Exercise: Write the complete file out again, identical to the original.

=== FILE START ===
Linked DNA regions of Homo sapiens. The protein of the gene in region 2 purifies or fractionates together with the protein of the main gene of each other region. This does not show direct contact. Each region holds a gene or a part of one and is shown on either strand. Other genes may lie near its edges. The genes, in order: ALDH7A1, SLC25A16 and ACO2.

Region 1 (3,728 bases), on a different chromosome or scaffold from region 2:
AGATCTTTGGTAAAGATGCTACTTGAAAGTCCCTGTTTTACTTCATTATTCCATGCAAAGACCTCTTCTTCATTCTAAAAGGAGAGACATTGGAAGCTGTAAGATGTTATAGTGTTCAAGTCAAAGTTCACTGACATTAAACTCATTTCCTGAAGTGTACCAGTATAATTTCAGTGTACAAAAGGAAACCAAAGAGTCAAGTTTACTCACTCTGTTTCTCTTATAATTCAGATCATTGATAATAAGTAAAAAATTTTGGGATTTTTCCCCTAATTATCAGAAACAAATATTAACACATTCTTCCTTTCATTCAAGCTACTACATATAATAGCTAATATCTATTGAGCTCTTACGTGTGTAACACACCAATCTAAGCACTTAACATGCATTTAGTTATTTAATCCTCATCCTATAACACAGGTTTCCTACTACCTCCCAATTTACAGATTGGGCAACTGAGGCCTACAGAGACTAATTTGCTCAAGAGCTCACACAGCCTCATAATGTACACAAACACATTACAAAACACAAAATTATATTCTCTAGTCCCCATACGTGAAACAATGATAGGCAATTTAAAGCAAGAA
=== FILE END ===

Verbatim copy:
Linked DNA regions of Homo sapiens. The protein of the gene in region 2 purifies or fractionates together with the protein of the main gene of each other region. This does not show direct contact. Each region holds a gene or a part of one and is shown on either strand. Other genes may lie near its edges. The genes, in order: ALDH7A1, SLC25A16 and ACO2.

Region 1 (3,728 bases), on a different chromosome or scaffold from region 2:
AGATCTTTGGTAAAGATGCTACTTGAAAGTCCCTGTTTTACTTCATTATTCCATGCAAAGACCTCTTCTTCATTCTAAAAGGAGAGACATTGGAAGCTGTAAGATGTTATAGTGTTCAAGTCAAAGTTCACTGACATTAAACTCATTTCCTGAAGTGTACCAGTATAATTTCAGTGTACAAAAGGAAACCAAAGAGTCAAGTTTACTCACTCTGTTTCTCTTATAATTCAGATCATTGATAATAAGTAAAAAATTTTGGGATTTTTCCCCTAATTATCAGAAACAAATATTAACACATTCTTCCTTTCATTCAAGCTACTACATATAATAGCTAATATCTATTGAGCTCTTACGTGTGTAACACACCAATCTAAGCACTTAACATGCATTTAGTTATTTAATCCTCATCCTATAACACAGGTTTCCTACTACCTCCCAATTTACAGATTGGGCAACTGAGGCCTACAGAGACTAATTTGCTCAAGAGCTCACACAGCCTCATAATGTACACAAACACATTACAAAACACAAAATTATATTCTCTAGTCCCCATACGTGAAACAATGATAGGCAATTTAAAGCAAGAA